In Cal's testing, he found he could make at least 1000 requests per second against manufacturers' RPS servers. It's likely that determined bad guys with a cluster of systems could do better.
1000 requests per second is about 2^10. So we can search a 2^16 space in only 2^(16-10) = 2^6 = 64 seconds. And because of RPS, we don't have to repeat this search against N different service providers. We simply target our search against the manufacturer's RPS server and they'll tell us who the service provider is and where we can find the provisioning file.
This really is as bad as it sounds. What's perhaps worse, however, is how little surprise there was on our call. This is not a disclosure in the common sense of the word. Everyone familiar with these systems already knows about this problem -- though there was some debate on our call about whether there really may exist people dull enough to both understand the system design and miss this problem (I doubt it). The mission instead is to remind people that this flaw, though widely accepted, is a recipe for failure that should not be tolerated. As soon as attackers organize around exploiting this weakness, the damage to the industry could be massive.
Problematically, there is no way for service providers -- without assistance from phone manufacturers -- to completely address this weakness without forfeiting the benefits of zero-touch provisioning. Providers can configure their provisioning servers to require a valid username and password, and then assign unique credentials to each phone. When the phone supports HTTPS provisioning, this would be reasonably secure as long as you could securely deliver the credentials.
(Some phone firmwares allow the service provider to encrypt the configuration file using a key the server shares with each phone. This is isomorphic, for the purposes of our discussion.)
But delivering the credentials securely is exactly the problem with zero-touch provisioning in its current form. The first time the phone connects to your servers (via an RPS redirect), it won't have any credentials. You'll have to decide whether to issue the phone the credentials it will use in the future. If you do so, you'll also need to never issue this phone credentials in plaintext again (otherwise you won't have improved security at all). But you have no way of knowing whether what's connecting to your servers is the phone you sold, or an attacker impersonating it. How can you decide whether to give it the credentials? If you make the wrong choice, you'll open yourself up to toll fraud, and you'll lock out the actual phone.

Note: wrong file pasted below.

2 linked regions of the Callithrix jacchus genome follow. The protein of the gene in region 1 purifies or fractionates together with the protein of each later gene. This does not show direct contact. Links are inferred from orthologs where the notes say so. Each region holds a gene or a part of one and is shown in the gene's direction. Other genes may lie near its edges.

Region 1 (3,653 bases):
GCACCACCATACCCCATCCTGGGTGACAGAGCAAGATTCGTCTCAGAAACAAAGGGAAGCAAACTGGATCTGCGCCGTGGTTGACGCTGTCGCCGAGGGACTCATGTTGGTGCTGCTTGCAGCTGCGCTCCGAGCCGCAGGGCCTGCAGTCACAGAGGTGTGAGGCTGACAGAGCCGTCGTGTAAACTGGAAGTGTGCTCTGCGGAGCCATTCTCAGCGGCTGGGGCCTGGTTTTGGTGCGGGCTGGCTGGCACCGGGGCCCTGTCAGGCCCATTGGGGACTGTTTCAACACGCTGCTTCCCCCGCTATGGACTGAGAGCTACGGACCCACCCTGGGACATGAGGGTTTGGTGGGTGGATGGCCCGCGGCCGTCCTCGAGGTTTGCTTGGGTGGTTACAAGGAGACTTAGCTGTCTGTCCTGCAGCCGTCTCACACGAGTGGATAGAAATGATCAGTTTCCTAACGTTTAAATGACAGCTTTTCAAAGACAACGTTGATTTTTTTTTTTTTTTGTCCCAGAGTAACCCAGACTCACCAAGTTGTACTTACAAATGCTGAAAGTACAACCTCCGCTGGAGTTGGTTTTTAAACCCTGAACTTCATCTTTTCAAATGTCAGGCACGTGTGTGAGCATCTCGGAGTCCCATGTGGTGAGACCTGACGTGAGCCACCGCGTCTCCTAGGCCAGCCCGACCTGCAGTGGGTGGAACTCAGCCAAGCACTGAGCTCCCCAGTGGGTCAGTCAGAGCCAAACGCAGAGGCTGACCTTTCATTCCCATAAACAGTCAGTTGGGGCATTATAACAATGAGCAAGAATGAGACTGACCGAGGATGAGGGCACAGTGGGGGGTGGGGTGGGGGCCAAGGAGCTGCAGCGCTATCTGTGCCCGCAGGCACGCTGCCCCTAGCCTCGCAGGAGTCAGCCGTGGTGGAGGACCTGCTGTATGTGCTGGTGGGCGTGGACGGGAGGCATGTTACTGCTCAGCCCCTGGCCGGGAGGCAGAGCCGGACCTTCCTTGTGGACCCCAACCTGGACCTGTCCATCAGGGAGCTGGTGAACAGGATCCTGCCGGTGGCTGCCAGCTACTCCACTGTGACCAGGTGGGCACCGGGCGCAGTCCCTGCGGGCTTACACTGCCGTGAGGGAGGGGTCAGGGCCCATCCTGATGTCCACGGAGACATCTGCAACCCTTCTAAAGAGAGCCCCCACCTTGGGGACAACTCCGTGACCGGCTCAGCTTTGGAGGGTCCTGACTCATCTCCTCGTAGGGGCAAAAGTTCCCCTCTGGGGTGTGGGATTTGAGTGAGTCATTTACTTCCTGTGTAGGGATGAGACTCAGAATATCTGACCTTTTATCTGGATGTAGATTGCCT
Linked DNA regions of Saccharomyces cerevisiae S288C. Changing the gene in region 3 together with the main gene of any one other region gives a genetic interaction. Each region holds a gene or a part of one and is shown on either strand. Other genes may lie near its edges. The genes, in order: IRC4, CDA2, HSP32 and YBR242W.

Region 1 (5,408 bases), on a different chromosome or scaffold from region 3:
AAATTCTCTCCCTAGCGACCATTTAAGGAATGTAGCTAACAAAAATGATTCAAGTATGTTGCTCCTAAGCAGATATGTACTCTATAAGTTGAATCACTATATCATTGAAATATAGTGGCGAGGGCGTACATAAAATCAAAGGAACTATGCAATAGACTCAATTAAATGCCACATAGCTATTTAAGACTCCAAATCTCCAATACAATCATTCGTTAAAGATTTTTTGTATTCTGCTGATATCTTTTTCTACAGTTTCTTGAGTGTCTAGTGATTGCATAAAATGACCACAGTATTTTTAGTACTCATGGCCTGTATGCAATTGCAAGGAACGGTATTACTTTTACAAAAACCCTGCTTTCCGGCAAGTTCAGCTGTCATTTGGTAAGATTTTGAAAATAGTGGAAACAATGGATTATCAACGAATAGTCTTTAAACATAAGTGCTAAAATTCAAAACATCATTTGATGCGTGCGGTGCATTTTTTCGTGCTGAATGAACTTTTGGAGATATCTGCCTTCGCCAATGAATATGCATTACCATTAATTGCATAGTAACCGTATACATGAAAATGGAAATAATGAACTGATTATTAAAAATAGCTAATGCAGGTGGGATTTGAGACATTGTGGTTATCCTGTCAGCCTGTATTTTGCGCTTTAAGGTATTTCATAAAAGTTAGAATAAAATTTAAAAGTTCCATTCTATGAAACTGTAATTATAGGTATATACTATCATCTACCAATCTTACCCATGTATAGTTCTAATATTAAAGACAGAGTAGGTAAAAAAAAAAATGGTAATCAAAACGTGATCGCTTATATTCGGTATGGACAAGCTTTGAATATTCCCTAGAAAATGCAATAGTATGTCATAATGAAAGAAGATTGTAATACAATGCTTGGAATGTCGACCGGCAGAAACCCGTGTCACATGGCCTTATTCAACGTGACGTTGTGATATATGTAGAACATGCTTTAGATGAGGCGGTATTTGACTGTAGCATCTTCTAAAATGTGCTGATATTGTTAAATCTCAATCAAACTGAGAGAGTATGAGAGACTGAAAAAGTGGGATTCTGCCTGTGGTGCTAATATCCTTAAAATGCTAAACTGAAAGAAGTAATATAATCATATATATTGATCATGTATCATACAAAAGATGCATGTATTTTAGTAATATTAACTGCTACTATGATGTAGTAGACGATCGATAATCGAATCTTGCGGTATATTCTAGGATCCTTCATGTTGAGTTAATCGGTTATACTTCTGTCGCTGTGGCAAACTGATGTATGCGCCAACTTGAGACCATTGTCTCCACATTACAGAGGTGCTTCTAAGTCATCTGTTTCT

The obvious solution to this issue is for the manufacturer to include a unique private key with each phone (ideally via a TPM) such that the phone could securely authenticate itself to servers. Doing only this, however, would complicate the sale of phones through distribution as the public components of the keys would need to be distributed and managed.
A more sane solution would be to sign each phone's public certificate (which should contain the phone's MAC address) with the manufacture's private key. The phone could then provide its signed public component when authenticating to the service provider, and the provider could check the MAC address in the certificate and check the signature against the manufacturer's public key component. As long as the manufacturer securely created and managed their certificate authority, this would work fine.
There are other solutions that are somewhat less elegant, such as dispensing with "zero-touch" and forcing the entry of a PIN-like code on each phone.